What we choose to see, hear, and read matters greatly. People need good stories just as they need home-cooked meals, clean water, spiritual peace, and love. A good story is part of that process. It affirms divine order in the universe and justice in human affairs–and makes people better than they were before they read it.
If writers can’t improve the lives of their customers, then what is the purpose of literature? Surely there is more to art than impulse, fame, and paychecks.
* John R. Erickson, Story Craft; Maverick Books (2009), p. 108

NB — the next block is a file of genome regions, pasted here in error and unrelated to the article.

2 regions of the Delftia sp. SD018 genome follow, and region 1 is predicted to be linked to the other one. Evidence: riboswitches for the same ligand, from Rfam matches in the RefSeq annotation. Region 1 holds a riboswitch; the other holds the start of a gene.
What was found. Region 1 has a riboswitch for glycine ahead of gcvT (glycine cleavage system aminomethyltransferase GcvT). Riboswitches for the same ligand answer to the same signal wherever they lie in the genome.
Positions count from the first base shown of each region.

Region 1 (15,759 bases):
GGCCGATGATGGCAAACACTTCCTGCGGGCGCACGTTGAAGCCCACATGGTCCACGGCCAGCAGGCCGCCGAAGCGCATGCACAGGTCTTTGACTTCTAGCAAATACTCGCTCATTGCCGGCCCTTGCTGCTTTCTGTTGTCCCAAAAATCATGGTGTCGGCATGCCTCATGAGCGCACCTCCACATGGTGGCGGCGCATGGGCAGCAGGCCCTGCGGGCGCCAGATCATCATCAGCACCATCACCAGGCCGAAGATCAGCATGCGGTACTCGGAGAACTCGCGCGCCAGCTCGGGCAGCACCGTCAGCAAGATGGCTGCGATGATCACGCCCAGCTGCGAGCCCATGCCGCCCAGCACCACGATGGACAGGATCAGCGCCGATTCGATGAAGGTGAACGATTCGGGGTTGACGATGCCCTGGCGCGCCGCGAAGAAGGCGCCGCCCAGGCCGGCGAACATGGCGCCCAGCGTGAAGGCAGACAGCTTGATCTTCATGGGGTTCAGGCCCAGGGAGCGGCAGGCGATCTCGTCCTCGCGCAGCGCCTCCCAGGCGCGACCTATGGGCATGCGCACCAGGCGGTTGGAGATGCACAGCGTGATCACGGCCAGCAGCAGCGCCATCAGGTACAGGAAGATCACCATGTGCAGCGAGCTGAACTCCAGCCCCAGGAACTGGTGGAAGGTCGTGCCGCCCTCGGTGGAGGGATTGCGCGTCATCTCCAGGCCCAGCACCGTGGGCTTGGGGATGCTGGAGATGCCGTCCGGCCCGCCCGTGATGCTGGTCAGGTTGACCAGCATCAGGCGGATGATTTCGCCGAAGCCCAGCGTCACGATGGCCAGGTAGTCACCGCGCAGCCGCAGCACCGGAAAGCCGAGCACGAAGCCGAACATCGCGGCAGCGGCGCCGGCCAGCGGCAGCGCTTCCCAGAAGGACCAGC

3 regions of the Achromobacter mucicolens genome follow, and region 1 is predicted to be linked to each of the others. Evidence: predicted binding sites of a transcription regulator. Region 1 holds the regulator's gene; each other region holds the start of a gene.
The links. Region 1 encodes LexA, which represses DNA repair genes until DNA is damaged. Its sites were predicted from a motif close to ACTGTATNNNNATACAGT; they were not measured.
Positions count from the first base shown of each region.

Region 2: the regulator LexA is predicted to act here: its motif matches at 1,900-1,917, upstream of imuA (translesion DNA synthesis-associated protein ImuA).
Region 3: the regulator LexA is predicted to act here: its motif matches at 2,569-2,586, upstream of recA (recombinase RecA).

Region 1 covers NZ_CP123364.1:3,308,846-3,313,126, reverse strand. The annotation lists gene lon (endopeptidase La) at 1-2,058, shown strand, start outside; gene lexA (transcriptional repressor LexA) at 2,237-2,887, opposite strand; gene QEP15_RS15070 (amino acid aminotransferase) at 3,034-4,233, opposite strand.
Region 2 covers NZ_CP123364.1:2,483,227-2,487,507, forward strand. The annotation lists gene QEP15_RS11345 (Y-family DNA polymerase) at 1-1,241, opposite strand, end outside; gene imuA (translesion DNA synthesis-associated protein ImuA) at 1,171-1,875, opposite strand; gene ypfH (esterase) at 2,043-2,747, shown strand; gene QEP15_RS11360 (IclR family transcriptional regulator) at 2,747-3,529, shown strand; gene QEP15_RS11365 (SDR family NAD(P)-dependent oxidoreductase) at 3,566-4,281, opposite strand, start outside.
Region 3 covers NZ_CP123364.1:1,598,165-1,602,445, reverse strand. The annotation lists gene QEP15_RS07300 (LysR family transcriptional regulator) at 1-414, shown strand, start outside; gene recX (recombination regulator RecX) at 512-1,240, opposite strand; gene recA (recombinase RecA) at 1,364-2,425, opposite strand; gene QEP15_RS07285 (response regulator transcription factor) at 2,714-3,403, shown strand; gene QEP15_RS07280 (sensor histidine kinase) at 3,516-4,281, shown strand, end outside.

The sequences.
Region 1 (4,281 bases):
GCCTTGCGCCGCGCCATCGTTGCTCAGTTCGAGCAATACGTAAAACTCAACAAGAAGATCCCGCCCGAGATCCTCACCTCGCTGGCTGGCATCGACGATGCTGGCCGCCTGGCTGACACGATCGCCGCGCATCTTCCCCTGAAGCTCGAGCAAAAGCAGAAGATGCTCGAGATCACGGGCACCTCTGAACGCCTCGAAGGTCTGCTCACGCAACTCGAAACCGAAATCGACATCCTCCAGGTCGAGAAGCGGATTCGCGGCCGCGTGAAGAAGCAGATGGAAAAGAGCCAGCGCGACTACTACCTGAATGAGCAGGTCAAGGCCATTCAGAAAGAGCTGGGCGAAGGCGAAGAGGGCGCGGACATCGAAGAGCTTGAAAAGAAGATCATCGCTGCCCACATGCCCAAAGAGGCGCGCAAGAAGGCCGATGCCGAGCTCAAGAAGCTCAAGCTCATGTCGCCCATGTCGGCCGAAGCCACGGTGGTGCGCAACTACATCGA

Events and characters rattle around in my head until I tip over, like the little teapot in the child’s song, and pour the stories out. Then I scribble, scratch, and make paper heavy with their lead. In an attempt to make order out of it this literary madness, I have been re-reading Story Craft by John R. Erickson. I like what he has to say, both in these quotes and in the rest of his book.
So, do you agree with his notions that I have quoted above… Are there right and wrong moral obligations for authors? And especially more so for men and women of faith? Why?